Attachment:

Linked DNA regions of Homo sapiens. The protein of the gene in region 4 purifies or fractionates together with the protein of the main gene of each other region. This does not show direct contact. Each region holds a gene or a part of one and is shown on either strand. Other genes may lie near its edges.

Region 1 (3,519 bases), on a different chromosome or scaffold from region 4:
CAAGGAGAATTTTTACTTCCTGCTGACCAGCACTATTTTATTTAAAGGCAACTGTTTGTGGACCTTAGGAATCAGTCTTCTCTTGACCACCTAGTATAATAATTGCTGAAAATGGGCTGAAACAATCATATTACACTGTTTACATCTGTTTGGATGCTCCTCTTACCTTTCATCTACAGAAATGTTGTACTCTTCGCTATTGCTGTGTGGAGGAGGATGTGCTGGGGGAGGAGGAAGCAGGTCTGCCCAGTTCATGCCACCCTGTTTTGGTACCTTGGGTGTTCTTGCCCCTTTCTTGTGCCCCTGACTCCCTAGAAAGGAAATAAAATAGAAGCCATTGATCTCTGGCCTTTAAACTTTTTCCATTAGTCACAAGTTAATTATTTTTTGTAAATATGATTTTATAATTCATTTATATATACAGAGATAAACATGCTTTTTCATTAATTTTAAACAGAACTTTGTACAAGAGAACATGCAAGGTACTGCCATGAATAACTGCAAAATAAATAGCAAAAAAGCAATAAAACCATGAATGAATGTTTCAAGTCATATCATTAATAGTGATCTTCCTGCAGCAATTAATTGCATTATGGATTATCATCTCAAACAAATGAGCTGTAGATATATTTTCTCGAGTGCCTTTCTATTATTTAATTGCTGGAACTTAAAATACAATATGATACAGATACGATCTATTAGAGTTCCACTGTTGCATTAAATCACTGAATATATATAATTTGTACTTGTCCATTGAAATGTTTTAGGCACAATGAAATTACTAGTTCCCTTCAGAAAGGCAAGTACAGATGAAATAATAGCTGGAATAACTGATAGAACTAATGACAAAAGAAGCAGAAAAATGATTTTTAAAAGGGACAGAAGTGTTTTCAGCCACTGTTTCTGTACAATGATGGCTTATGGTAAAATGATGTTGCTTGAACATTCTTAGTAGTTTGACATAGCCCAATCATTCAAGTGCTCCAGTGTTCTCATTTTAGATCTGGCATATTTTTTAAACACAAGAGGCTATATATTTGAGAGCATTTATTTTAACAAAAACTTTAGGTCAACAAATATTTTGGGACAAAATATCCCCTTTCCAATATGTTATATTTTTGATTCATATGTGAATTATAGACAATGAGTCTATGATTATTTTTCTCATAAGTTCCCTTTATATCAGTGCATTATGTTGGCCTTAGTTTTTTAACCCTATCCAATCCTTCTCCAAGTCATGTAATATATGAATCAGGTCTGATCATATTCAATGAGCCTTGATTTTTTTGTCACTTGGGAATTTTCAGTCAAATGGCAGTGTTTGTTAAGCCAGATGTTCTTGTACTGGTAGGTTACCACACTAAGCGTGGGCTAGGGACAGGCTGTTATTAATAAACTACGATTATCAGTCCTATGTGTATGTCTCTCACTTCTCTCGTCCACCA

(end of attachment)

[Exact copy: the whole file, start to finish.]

Linked DNA regions of Homo sapiens. The protein of the gene in region 4 purifies or fractionates together with the protein of the main gene of each other region. This does not show direct contact. Each region holds a gene or a part of one and is shown on either strand. Other genes may lie near its edges.

Region 1 (3,519 bases), on a different chromosome or scaffold from region 4:
CAAGGAGAATTTTTACTTCCTGCTGACCAGCACTATTTTATTTAAAGGCAACTGTTTGTGGACCTTAGGAATCAGTCTTCTCTTGACCACCTAGTATAATAATTGCTGAAAATGGGCTGAAACAATCATATTACACTGTTTACATCTGTTTGGATGCTCCTCTTACCTTTCATCTACAGAAATGTTGTACTCTTCGCTATTGCTGTGTGGAGGAGGATGTGCTGGGGGAGGAGGAAGCAGGTCTGCCCAGTTCATGCCACCCTGTTTTGGTACCTTGGGTGTTCTTGCCCCTTTCTTGTGCCCCTGACTCCCTAGAAAGGAAATAAAATAGAAGCCATTGATCTCTGGCCTTTAAACTTTTTCCATTAGTCACAAGTTAATTATTTTTTGTAAATATGATTTTATAATTCATTTATATATACAGAGATAAACATGCTTTTTCATTAATTTTAAACAGAACTTTGTACAAGAGAACATGCAAGGTACTGCCATGAATAACTGCAAAATAAATAGCAAAAAAGCAATAAAACCATGAATGAATGTTTCAAGTCATATCATTAATAGTGATCTTCCTGCAGCAATTAATTGCATTATGGATTATCATCTCAAACAAATGAGCTGTAGATATATTTTCTCGAGTGCCTTTCTATTATTTAATTGCTGGAACTTAAAATACAATATGATACAGATACGATCTATTAGAGTTCCACTGTTGCATTAAATCACTGAATATATATAATTTGTACTTGTCCATTGAAATGTTTTAGGCACAATGAAATTACTAGTTCCCTTCAGAAAGGCAAGTACAGATGAAATAATAGCTGGAATAACTGATAGAACTAATGACAAAAGAAGCAGAAAAATGATTTTTAAAAGGGACAGAAGTGTTTTCAGCCACTGTTTCTGTACAATGATGGCTTATGGTAAAATGATGTTGCTTGAACATTCTTAGTAGTTTGACATAGCCCAATCATTCAAGTGCTCCAGTGTTCTCATTTTAGATCTGGCATATTTTTTAAACACAAGAGGCTATATATTTGAGAGCATTTATTTTAACAAAAACTTTAGGTCAACAAATATTTTGGGACAAAATATCCCCTTTCCAATATGTTATATTTTTGATTCATATGTGAATTATAGACAATGAGTCTATGATTATTTTTCTCATAAGTTCCCTTTATATCAGTGCATTATGTTGGCCTTAGTTTTTTAACCCTATCCAATCCTTCTCCAAGTCATGTAATATATGAATCAGGTCTGATCATATTCAATGAGCCTTGATTTTTTTGTCACTTGGGAATTTTCAGTCAAATGGCAGTGTTTGTTAAGCCAGATGTTCTTGTACTGGTAGGTTACCACACTAAGCGTGGGCTAGGGACAGGCTGTTATTAATAAACTACGATTATCAGTCCTATGTGTATGTCTCTCACTTCTCTCGTCCACCA